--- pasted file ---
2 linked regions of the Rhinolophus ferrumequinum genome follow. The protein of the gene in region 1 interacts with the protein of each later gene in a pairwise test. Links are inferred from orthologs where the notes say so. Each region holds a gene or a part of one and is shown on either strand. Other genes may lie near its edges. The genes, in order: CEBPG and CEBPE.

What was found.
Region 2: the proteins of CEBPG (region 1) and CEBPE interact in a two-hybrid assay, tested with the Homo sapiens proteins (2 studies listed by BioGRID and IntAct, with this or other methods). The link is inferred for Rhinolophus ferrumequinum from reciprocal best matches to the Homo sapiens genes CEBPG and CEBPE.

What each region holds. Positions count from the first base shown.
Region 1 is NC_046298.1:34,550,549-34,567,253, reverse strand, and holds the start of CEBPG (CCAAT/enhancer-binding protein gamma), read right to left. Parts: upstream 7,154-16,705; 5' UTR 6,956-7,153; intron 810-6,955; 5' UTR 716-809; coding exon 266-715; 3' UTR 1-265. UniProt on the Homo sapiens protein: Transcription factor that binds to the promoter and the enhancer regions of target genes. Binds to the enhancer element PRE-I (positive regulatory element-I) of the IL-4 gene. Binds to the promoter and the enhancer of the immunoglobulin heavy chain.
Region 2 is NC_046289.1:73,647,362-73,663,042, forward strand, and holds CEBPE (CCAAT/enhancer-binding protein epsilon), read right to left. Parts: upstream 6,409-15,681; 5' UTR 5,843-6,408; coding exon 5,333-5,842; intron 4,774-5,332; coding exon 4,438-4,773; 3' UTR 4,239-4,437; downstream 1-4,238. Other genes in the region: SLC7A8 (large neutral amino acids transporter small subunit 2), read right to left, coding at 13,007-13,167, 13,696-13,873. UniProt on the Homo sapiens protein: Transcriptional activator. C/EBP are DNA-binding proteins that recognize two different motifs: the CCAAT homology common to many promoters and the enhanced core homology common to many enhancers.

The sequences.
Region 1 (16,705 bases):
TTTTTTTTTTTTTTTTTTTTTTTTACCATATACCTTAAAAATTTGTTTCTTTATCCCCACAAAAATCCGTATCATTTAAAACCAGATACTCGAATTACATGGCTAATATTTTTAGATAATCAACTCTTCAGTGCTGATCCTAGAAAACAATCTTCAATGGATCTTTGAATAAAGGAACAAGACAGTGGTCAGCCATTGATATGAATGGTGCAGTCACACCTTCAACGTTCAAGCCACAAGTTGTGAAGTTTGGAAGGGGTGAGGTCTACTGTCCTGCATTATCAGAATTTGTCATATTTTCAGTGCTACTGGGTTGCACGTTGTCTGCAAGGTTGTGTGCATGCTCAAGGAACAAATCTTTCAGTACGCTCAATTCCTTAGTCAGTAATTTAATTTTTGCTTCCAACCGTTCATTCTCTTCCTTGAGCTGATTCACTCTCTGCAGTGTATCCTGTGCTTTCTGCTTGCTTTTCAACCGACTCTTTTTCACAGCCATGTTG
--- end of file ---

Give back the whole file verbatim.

2 linked regions of the Rhinolophus ferrumequinum genome follow. The protein of the gene in region 1 interacts with the protein of each later gene in a pairwise test. Links are inferred from orthologs where the notes say so. Each region holds a gene or a part of one and is shown on either strand. Other genes may lie near its edges. The genes, in order: CEBPG and CEBPE.

What was found.
Region 2: the proteins of CEBPG (region 1) and CEBPE interact in a two-hybrid assay, tested with the Homo sapiens proteins (2 studies listed by BioGRID and IntAct, with this or other methods). The link is inferred for Rhinolophus ferrumequinum from reciprocal best matches to the Homo sapiens genes CEBPG and CEBPE.

What each region holds. Positions count from the first base shown.
Region 1 is NC_046298.1:34,550,549-34,567,253, reverse strand, and holds the start of CEBPG (CCAAT/enhancer-binding protein gamma), read right to left. Parts: upstream 7,154-16,705; 5' UTR 6,956-7,153; intron 810-6,955; 5' UTR 716-809; coding exon 266-715; 3' UTR 1-265. UniProt on the Homo sapiens protein: Transcription factor that binds to the promoter and the enhancer regions of target genes. Binds to the enhancer element PRE-I (positive regulatory element-I) of the IL-4 gene. Binds to the promoter and the enhancer of the immunoglobulin heavy chain.
Region 2 is NC_046289.1:73,647,362-73,663,042, forward strand, and holds CEBPE (CCAAT/enhancer-binding protein epsilon), read right to left. Parts: upstream 6,409-15,681; 5' UTR 5,843-6,408; coding exon 5,333-5,842; intron 4,774-5,332; coding exon 4,438-4,773; 3' UTR 4,239-4,437; downstream 1-4,238. Other genes in the region: SLC7A8 (large neutral amino acids transporter small subunit 2), read right to left, coding at 13,007-13,167, 13,696-13,873. UniProt on the Homo sapiens protein: Transcriptional activator. C/EBP are DNA-binding proteins that recognize two different motifs: the CCAAT homology common to many promoters and the enhanced core homology common to many enhancers.

The sequences.
Region 1 (16,705 bases):
TTTTTTTTTTTTTTTTTTTTTTTTACCATATACCTTAAAAATTTGTTTCTTTATCCCCACAAAAATCCGTATCATTTAAAACCAGATACTCGAATTACATGGCTAATATTTTTAGATAATCAACTCTTCAGTGCTGATCCTAGAAAACAATCTTCAATGGATCTTTGAATAAAGGAACAAGACAGTGGTCAGCCATTGATATGAATGGTGCAGTCACACCTTCAACGTTCAAGCCACAAGTTGTGAAGTTTGGAAGGGGTGAGGTCTACTGTCCTGCATTATCAGAATTTGTCATATTTTCAGTGCTACTGGGTTGCACGTTGTCTGCAAGGTTGTGTGCATGCTCAAGGAACAAATCTTTCAGTACGCTCAATTCCTTAGTCAGTAATTTAATTTTTGCTTCCAACCGTTCATTCTCTTCCTTGAGCTGATTCACTCTCTGCAGTGTATCCTGTGCTTTCTGCTTGCTTTTCAACCGACTCTTTTTCACAGCCATGTTG